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Now He's gone.
At this very critical time in our history, we have lost one of our most dedicated leaders.
Chief Albert Bellegarde had been our leader for only five short months but his contribution and involvement goes back for many years.
He was a teacher and he taught on different reserves around the province. His students at Cumberland House, Carry The Kettle will long remember that "Indian Teacher" who knew them and related to them at their level.
Later on he and his family moved to Alberta and he took on several jobs. One job was to manage the farm for Alberta Premier Harry Strom.
Upon his return from Alberta he worked for F.S.I. and became the district rep for the Touchwood - File Hills - Fort Qu'Appelle district Chiefs. After a while the F.S.I. executive negotiated the position of Associate Regional Director and he was the Federations choice.
The position had been created to train an Indian person to eventually take over the directorship of the Saskatchewan region and for a year and a half he trained and developed. However, in 1975 the local government guidelines were developed and it became apparent that there was no place for an Indian in the leadership of that department.
He then moved to the F.S.I. and became the director of the Cultural College. It was here that probably the most lasting effects of his work will be felt. Along with the executive and in particular Sol Sanderson he worked to establish the Community College and the Federated College. His career had come full circle and his frustration and wants as a teacher were fulfilled through the development of our education institution.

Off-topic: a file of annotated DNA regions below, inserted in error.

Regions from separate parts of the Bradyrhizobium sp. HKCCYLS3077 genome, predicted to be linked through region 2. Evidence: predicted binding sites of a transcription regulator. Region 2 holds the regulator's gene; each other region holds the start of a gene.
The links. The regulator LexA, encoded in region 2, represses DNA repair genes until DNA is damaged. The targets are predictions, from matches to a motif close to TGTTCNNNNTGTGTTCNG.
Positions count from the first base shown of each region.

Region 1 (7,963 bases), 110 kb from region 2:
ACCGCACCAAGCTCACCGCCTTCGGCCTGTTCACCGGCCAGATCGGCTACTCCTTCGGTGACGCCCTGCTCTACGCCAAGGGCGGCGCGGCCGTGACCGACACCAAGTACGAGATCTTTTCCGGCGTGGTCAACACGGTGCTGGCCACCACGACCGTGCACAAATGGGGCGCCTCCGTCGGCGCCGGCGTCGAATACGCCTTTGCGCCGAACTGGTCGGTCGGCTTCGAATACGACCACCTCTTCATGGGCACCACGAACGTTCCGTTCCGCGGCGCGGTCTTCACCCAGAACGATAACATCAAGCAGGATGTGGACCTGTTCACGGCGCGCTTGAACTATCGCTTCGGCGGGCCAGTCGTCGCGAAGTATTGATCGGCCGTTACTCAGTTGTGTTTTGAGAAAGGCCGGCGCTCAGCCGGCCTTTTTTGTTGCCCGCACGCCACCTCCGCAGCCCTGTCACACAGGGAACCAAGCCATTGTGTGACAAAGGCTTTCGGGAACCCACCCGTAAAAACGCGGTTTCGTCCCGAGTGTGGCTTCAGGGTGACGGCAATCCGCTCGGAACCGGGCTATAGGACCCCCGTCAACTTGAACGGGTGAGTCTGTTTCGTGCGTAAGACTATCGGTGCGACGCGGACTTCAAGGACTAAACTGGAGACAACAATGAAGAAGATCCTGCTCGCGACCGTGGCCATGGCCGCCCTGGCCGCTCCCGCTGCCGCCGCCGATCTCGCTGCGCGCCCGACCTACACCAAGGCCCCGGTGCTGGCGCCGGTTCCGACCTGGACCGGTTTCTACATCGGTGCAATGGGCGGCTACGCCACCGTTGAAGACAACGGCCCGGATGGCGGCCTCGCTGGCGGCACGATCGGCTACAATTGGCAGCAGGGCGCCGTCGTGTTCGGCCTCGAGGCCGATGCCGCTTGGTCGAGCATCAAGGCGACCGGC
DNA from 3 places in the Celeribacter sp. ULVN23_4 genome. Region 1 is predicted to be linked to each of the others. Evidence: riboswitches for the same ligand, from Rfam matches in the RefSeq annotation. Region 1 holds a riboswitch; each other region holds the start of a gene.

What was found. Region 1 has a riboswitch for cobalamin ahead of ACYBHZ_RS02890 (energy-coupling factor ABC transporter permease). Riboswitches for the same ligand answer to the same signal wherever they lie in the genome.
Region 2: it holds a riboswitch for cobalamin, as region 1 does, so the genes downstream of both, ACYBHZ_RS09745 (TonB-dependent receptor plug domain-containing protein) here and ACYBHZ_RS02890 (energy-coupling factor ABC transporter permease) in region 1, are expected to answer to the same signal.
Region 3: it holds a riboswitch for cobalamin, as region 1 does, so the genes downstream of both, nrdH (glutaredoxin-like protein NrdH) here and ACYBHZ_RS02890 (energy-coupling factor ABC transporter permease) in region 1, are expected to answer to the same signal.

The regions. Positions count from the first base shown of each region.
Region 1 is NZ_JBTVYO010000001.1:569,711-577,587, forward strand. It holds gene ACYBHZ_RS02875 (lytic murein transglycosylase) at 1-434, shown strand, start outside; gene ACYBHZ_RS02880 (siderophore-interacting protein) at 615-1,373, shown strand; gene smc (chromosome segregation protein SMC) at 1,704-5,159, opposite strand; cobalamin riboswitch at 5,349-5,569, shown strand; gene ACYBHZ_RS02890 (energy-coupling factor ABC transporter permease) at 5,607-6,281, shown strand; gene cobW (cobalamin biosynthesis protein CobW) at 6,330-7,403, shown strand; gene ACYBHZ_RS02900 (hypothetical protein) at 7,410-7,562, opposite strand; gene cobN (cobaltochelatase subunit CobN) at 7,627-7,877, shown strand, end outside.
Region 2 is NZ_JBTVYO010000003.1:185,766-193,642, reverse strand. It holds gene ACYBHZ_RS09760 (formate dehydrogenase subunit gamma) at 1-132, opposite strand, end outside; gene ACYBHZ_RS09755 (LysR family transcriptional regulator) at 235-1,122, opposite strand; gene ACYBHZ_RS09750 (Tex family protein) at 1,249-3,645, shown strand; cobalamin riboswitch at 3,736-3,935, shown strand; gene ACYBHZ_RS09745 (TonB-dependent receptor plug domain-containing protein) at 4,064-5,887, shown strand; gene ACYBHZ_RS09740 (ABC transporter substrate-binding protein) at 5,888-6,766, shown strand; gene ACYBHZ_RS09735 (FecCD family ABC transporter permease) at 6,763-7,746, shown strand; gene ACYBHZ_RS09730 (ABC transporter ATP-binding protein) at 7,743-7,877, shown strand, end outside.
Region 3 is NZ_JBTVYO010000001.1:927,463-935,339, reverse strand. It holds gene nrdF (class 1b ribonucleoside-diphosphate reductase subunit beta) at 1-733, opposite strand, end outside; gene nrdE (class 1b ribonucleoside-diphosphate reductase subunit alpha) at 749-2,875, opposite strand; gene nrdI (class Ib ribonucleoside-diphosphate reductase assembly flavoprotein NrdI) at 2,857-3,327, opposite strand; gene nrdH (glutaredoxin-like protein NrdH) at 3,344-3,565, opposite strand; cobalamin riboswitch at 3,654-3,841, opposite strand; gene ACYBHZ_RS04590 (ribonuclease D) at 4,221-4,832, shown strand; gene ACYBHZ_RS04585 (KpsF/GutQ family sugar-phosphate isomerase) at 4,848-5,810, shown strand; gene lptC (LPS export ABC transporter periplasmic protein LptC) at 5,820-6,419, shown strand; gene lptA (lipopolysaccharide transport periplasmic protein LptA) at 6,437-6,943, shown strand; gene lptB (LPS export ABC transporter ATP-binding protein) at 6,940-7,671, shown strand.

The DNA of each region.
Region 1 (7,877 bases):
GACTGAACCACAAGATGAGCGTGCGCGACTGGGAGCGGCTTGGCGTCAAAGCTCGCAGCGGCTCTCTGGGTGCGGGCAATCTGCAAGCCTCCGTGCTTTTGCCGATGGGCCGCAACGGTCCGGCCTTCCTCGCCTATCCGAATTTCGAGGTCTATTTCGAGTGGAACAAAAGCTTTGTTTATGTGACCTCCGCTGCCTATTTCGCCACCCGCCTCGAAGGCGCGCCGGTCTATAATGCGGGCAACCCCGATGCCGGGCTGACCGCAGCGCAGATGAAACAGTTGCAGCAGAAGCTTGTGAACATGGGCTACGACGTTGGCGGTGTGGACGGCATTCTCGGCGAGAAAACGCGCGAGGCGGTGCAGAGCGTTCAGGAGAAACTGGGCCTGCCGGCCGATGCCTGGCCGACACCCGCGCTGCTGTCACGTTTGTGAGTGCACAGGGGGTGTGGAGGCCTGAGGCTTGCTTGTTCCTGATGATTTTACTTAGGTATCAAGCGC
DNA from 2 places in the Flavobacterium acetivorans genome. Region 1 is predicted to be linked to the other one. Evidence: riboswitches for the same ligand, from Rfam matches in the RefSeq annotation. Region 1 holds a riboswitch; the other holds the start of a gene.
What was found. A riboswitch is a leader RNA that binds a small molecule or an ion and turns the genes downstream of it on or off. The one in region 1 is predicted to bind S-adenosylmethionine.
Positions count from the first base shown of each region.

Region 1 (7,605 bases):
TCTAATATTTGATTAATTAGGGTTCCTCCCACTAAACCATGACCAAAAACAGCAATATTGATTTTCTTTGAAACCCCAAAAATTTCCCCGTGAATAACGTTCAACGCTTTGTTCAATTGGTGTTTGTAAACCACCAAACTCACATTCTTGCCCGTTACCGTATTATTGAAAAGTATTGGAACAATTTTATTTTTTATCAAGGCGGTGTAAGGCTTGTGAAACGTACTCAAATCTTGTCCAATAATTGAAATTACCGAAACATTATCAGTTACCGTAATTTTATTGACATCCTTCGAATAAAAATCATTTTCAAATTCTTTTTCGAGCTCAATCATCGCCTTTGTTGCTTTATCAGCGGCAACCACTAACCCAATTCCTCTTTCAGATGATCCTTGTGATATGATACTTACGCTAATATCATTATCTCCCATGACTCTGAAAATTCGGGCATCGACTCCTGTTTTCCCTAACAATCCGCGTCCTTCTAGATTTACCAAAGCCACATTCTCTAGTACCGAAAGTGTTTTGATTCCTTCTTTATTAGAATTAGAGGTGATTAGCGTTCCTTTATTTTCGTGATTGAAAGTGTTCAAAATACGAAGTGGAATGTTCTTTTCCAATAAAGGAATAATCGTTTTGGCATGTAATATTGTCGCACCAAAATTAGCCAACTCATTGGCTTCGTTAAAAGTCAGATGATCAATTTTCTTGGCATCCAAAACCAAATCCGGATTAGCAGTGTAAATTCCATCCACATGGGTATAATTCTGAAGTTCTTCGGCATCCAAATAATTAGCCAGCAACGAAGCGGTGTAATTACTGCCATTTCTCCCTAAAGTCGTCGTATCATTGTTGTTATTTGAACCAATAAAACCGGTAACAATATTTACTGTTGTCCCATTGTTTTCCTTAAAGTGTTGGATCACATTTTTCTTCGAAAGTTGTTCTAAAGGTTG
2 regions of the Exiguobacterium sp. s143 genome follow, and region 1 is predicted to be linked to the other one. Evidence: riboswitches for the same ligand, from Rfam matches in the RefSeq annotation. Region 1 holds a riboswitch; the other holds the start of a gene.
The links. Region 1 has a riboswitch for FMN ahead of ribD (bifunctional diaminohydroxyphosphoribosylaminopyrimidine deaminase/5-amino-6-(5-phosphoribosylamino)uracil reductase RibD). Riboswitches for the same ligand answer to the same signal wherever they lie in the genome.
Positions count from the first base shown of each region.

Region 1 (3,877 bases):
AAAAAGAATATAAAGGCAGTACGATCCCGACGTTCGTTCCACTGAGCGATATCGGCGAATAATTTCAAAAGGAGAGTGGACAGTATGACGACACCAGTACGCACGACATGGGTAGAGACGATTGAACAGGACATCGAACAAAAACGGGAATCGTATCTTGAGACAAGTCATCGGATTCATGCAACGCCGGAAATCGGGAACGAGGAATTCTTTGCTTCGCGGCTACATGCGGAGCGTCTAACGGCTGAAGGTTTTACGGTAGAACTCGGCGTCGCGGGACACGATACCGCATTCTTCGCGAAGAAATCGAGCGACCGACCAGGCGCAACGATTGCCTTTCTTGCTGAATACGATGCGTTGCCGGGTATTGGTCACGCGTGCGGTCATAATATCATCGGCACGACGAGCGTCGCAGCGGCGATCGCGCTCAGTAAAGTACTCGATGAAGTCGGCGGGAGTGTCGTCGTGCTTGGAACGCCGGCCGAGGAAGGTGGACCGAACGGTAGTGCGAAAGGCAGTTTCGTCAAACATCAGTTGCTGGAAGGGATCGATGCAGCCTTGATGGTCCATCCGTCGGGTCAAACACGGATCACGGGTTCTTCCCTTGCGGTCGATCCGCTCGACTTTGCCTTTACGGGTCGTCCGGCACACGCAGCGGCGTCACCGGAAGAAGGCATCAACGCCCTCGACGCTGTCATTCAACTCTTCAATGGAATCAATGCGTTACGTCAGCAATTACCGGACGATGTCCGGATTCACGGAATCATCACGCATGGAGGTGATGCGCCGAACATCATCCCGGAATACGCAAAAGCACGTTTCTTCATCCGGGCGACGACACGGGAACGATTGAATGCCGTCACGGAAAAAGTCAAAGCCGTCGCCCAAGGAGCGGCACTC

In the fall of 1976 the Chiefs honoured the executive and the College director at the official opening of the two new colleges. At that time he received the name "Morning Dancer".
It was only natural that eventually he would move into politics. First he won the third vice president for two years and last fall he ran successfully for Chief.
He ran in a by-election the first time and for every year he served on the executive he had to run for office.
But he will be remembered by us as much more than a political leader. He was a fine person who was well liked by all who worked with him.
No person in the organization considered him unapproachable. He always had the time to spend with the staff, the chiefs, the elders and the membership.
He especially sought the council of the elders and weighed the important decisions on their wisdom.
An Indian leader always travels with his people, and that was his belief.
We extend our condolences to his wife Verna, his sons Eddy, little Albert and daughter Shelley.
He was our Leader and our friend
Now He's gone.